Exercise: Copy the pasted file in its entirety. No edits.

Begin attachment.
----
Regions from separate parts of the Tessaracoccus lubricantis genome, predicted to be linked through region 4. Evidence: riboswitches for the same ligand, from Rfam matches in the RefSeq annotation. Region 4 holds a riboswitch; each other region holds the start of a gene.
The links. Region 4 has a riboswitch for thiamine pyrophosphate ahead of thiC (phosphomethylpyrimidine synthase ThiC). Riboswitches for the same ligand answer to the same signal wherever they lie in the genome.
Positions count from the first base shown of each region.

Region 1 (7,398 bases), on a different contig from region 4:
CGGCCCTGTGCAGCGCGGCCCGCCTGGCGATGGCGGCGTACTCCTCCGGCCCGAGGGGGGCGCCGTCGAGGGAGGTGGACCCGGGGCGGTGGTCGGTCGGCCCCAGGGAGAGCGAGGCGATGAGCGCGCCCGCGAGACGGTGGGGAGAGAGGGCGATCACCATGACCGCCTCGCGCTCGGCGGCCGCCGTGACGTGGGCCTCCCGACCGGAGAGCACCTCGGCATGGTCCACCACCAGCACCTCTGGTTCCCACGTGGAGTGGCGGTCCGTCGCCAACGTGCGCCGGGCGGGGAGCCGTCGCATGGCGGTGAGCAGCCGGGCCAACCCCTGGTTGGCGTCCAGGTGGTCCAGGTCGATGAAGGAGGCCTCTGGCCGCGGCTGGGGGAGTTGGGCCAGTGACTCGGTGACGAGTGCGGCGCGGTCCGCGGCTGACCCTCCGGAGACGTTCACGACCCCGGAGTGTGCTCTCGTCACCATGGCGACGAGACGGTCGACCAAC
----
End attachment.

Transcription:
Regions from separate parts of the Tessaracoccus lubricantis genome, predicted to be linked through region 4. Evidence: riboswitches for the same ligand, from Rfam matches in the RefSeq annotation. Region 4 holds a riboswitch; each other region holds the start of a gene.
The links. Region 4 has a riboswitch for thiamine pyrophosphate ahead of thiC (phosphomethylpyrimidine synthase ThiC). Riboswitches for the same ligand answer to the same signal wherever they lie in the genome.
Positions count from the first base shown of each region.

Region 1 (7,398 bases), on a different contig from region 4:
CGGCCCTGTGCAGCGCGGCCCGCCTGGCGATGGCGGCGTACTCCTCCGGCCCGAGGGGGGCGCCGTCGAGGGAGGTGGACCCGGGGCGGTGGTCGGTCGGCCCCAGGGAGAGCGAGGCGATGAGCGCGCCCGCGAGACGGTGGGGAGAGAGGGCGATCACCATGACCGCCTCGCGCTCGGCGGCCGCCGTGACGTGGGCCTCCCGACCGGAGAGCACCTCGGCATGGTCCACCACCAGCACCTCTGGTTCCCACGTGGAGTGGCGGTCCGTCGCCAACGTGCGCCGGGCGGGGAGCCGTCGCATGGCGGTGAGCAGCCGGGCCAACCCCTGGTTGGCGTCCAGGTGGTCCAGGTCGATGAAGGAGGCCTCTGGCCGCGGCTGGGGGAGTTGGGCCAGTGACTCGGTGACGAGTGCGGCGCGGTCCGCGGCTGACCCTCCGGAGACGTTCACGACCCCGGAGTGTGCTCTCGTCACCATGGCGACGAGACGGTCGACCAAC